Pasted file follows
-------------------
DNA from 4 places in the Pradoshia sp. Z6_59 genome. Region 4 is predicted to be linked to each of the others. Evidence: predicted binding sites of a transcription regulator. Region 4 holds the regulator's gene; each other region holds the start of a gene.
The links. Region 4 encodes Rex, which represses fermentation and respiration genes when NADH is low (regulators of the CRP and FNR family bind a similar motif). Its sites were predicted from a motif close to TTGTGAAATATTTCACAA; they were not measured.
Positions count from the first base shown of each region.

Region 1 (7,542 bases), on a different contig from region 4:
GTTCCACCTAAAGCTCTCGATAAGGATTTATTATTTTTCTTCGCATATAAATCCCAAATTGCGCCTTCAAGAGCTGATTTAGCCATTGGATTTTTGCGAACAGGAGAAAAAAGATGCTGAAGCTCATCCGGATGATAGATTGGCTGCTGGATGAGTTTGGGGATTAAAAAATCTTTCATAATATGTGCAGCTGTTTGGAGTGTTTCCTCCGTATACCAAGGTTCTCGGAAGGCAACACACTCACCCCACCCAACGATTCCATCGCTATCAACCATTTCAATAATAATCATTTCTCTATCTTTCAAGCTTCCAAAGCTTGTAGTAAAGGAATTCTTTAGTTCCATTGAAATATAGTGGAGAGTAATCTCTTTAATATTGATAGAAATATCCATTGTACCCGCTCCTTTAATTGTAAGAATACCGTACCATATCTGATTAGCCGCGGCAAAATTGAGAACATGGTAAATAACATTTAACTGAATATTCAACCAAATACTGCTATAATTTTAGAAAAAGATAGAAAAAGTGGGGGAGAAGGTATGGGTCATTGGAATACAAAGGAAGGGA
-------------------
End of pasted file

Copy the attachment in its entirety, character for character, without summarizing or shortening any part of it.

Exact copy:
DNA from 4 places in the Pradoshia sp. Z6_59 genome. Region 4 is predicted to be linked to each of the others. Evidence: predicted binding sites of a transcription regulator. Region 4 holds the regulator's gene; each other region holds the start of a gene.
The links. Region 4 encodes Rex, which represses fermentation and respiration genes when NADH is low (regulators of the CRP and FNR family bind a similar motif). Its sites were predicted from a motif close to TTGTGAAATATTTCACAA; they were not measured.
Positions count from the first base shown of each region.

Region 1 (7,542 bases), on a different contig from region 4:
GTTCCACCTAAAGCTCTCGATAAGGATTTATTATTTTTCTTCGCATATAAATCCCAAATTGCGCCTTCAAGAGCTGATTTAGCCATTGGATTTTTGCGAACAGGAGAAAAAAGATGCTGAAGCTCATCCGGATGATAGATTGGCTGCTGGATGAGTTTGGGGATTAAAAAATCTTTCATAATATGTGCAGCTGTTTGGAGTGTTTCCTCCGTATACCAAGGTTCTCGGAAGGCAACACACTCACCCCACCCAACGATTCCATCGCTATCAACCATTTCAATAATAATCATTTCTCTATCTTTCAAGCTTCCAAAGCTTGTAGTAAAGGAATTCTTTAGTTCCATTGAAATATAGTGGAGAGTAATCTCTTTAATATTGATAGAAATATCCATTGTACCCGCTCCTTTAATTGTAAGAATACCGTACCATATCTGATTAGCCGCGGCAAAATTGAGAACATGGTAAATAACATTTAACTGAATATTCAACCAAATACTGCTATAATTTTAGAAAAAGATAGAAAAAGTGGGGGAGAAGGTATGGGTCATTGGAATACAAAGGAAGGGA